“My goal has always been to create artwork that has every bit the look and feel of ones done by traditional mediums”
Steven Friedman is a talented artist who started his professional career as a traditional photographer. He begins experimenting with digital imagery in 1990 and has been studying different software and developing beautiful techniques which he later called Digital Natural Media.
Friedman recently started to paint with oils and watercolors which has allowed him to deepen and polish his digital work. He enjoys teaching and shares videos on his Youtube channel and tutorials on his website. From realistic watercolor effects to details of the use of programs and photography, any artist interested in this craft can find valuable content on his platforms.
In this Q&A, artist Steven Friedman shares with PoseSpace how developed his artistic techniques, which software he uses to create his work, what he recommends to artists interested in digital art and more:
You started your artistic career as a traditional photographer. What made you want to experiment with digital fine art?
I have always been a wanna-be artist. Photography gave me a chance to be creative, but I longed for the subtle nuances of painting. While I had made several attempts at painting, I was just too ADHD to master it. When computers came along I started playing around with some early graphics software and the light went on in my head.
What are your favorite software and why?
I’ve often compared Digital Artistry to composing music. In that respect I like to use an entire orchestra. So to your question what are my favorite software programs, it is like asking a composer what are their favorite instruments. I find each program lends their own special capabilities. For the most part, I tend to start with the actual photograph rather than try to recreate the scenes on a blank “canvas”. But here are a few programs that I particularly like:
- Redfield Plugins for Windows
- Topaz Studio
- Rebelle 4 Digital Paint program
Do you have a favorite digital artist, whether famous or completely unknown?
It’s a pretty small community. Many of those that I really like are only known by their FB or social media names. The ones who I most admire are the ones that really try to push the envelope with their creations but still stay within the boundaries of traditional art. My goal has always been to create artwork that has every bit the look and feel of ones done by traditional mediums.
What do you think of PoseSpace? Do you have a favorite model?
Posespace has been a fantastic find for me! For years I have longed to do artwork from Nude models. Being somewhat “North” of 50 (well 60 for that matter) I can’t exactly call up my old girl friends (not to mention their granddaughters) and ask them to pose for me. Life drawing classes are expensive and not easily accessible – not to mention photography is verboten. Hiring a model and trying to pose and light them is well beyond my financial abilities. Pose space has solved this problem offering a huge selection of beautiful nudes, well posed and lit, and taken at high resolutions. The cost per pose is less than 1/30th of what I might pay to hire a private model. It is also a lot less risky. Best of all the stuff on Posespace is not cheesecake or porno stuff.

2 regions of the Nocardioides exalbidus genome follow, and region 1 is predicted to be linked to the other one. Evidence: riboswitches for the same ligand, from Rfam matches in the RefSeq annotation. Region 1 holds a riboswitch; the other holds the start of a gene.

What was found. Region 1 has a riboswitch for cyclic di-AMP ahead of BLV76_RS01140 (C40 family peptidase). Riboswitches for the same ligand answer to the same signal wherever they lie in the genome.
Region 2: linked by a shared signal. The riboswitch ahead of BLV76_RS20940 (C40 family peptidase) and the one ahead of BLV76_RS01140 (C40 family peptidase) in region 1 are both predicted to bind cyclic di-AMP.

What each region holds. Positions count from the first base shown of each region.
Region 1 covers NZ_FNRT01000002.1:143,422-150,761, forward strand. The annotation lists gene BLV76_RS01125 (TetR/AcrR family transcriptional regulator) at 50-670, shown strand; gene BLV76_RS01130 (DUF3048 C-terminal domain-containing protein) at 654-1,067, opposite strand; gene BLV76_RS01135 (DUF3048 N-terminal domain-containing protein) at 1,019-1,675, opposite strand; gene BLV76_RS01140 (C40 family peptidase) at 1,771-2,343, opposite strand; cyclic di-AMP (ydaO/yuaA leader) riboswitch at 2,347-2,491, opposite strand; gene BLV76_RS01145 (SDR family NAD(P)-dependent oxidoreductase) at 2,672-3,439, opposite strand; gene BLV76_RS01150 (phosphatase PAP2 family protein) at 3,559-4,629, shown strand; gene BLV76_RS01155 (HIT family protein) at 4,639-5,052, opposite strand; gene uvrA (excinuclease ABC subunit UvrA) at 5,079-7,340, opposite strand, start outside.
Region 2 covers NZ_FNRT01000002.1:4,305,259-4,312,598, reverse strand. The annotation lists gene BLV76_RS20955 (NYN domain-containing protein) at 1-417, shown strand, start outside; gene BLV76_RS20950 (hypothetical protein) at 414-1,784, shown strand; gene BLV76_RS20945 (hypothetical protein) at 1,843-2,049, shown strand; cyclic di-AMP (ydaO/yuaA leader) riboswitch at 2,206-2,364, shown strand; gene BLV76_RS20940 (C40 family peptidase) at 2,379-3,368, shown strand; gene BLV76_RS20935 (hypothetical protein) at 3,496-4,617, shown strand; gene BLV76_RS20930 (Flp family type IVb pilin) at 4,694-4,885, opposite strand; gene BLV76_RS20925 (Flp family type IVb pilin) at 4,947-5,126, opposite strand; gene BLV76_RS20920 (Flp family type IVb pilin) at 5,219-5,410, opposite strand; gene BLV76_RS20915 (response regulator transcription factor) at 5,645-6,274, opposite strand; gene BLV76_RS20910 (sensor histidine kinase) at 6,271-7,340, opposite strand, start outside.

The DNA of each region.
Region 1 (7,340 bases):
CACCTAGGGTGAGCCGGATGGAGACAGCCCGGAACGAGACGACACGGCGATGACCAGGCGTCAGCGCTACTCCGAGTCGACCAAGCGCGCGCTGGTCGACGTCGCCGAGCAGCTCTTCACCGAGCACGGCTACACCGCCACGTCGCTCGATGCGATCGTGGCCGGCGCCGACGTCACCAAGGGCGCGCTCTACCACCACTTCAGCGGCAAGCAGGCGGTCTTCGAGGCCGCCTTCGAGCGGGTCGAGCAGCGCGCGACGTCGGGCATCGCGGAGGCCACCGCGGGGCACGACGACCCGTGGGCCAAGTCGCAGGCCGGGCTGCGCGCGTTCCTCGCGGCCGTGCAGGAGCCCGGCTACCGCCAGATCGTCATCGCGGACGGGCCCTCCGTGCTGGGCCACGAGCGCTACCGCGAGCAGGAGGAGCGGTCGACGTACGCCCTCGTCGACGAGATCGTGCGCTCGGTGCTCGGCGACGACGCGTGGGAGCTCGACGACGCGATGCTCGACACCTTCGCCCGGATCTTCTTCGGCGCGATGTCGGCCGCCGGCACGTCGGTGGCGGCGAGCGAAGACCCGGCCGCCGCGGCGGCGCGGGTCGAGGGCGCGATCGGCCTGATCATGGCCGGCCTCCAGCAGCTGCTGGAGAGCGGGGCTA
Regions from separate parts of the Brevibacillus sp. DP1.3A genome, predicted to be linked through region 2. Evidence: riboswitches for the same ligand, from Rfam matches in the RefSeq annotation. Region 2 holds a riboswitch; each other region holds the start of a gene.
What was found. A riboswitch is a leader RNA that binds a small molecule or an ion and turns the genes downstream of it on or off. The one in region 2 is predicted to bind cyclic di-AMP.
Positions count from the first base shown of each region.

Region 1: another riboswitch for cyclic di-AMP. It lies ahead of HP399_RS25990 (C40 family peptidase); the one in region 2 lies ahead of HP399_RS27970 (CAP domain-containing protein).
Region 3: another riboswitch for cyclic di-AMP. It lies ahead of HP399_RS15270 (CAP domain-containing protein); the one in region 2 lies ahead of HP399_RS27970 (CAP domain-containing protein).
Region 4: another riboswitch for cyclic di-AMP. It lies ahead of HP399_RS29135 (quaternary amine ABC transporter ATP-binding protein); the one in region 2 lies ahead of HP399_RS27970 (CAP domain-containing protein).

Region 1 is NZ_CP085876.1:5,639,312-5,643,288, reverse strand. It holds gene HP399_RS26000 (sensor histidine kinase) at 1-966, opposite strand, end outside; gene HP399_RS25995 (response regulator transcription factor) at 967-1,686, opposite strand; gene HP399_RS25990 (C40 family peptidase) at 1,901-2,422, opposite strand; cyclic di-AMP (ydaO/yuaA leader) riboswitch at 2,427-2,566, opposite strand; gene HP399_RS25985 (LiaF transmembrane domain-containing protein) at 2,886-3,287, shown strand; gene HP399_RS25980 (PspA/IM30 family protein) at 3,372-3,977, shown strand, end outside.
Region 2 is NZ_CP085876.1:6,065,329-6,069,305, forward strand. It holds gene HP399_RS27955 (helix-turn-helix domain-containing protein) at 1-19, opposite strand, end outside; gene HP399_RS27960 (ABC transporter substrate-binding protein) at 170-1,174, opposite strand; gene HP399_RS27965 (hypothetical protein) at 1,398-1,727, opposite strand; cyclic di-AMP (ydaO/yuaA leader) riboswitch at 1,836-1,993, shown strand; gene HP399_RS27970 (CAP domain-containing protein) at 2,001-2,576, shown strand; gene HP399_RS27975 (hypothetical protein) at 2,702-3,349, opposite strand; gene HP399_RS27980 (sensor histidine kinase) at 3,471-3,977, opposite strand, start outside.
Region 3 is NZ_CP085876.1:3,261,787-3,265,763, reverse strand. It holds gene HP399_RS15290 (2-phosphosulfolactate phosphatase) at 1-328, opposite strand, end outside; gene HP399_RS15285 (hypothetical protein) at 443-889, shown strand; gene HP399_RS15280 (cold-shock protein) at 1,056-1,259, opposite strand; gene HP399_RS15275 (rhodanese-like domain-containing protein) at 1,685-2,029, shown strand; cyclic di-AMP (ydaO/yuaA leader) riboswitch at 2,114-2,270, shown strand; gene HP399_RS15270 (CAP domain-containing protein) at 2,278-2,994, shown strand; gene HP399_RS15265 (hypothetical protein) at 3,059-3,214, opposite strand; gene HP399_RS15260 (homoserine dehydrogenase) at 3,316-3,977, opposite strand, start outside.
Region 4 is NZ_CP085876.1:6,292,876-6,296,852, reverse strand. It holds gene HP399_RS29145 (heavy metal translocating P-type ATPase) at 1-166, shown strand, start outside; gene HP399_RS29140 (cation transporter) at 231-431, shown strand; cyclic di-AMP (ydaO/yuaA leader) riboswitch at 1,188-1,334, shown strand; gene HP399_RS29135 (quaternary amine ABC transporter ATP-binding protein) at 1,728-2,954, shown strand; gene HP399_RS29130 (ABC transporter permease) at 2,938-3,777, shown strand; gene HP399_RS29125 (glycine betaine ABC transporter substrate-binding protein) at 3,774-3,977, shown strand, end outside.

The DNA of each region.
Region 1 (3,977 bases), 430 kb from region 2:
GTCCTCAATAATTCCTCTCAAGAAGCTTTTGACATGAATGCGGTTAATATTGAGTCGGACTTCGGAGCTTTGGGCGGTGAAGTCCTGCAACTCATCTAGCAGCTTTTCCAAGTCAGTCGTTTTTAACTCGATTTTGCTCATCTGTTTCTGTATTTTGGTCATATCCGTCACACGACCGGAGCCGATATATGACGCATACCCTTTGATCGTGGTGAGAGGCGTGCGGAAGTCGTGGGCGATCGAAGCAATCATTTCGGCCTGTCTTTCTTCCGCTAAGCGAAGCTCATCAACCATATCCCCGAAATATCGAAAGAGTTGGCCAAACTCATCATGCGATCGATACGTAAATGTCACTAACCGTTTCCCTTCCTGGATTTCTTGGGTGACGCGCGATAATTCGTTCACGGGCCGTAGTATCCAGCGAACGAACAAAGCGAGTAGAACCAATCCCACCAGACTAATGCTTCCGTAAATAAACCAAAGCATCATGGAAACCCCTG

What life experiences have influenced your work?
Being in the company of other traditional artists like portrait painters and the like. Not so much photographers. Artists have to develop a way of seeing that transcends the original scene. That has been the challenge for me.
What’s been your greatest artistic success?
It may surprise you but the greatest success of this has been to gain an appreciation for art – especially painting. Before I started doing this art was just something to “look at and appreciate”. Now I look at paintings with a microscopic lens to try to see how did they do that? What colors? What techniques? How can I re-create that digitally?
Do you have any shows or activities on the horizon that you’d like to tell our readers about?
I’m happily retired now and no longer have the energy or stamina nor funds to do the summer art shows. I lead a Digital Art group and teach class here in the community I live in. I love to teach, and I will often do video tutorials on “How Did I do that” that are posted on YouTube. I have WEB site that I confess I’ve neglected for some time, and am a regular poster to The Photo2Paint facebook page and Fotosketcher FB page.
What advice do you have for artists who are interested in Digital Natural Media?
Digital Artists today really have a wealth of tools, tutorials and associations to help them compared to 20 years ago when I started doing this. I’d say look on YouTube and Facebook.
Anything else you would like to mention?
I’d like to give a special appreciation to software developers who provide an incredible array of programs at very little cost or even free. It is because of them that I am able to stay inspired and creative.
Steve Friedman’s Website: http://digitalartmasterworks.weebly.com/
YouTube Channel: https://www.youtube.com/user/sfriedman451/videos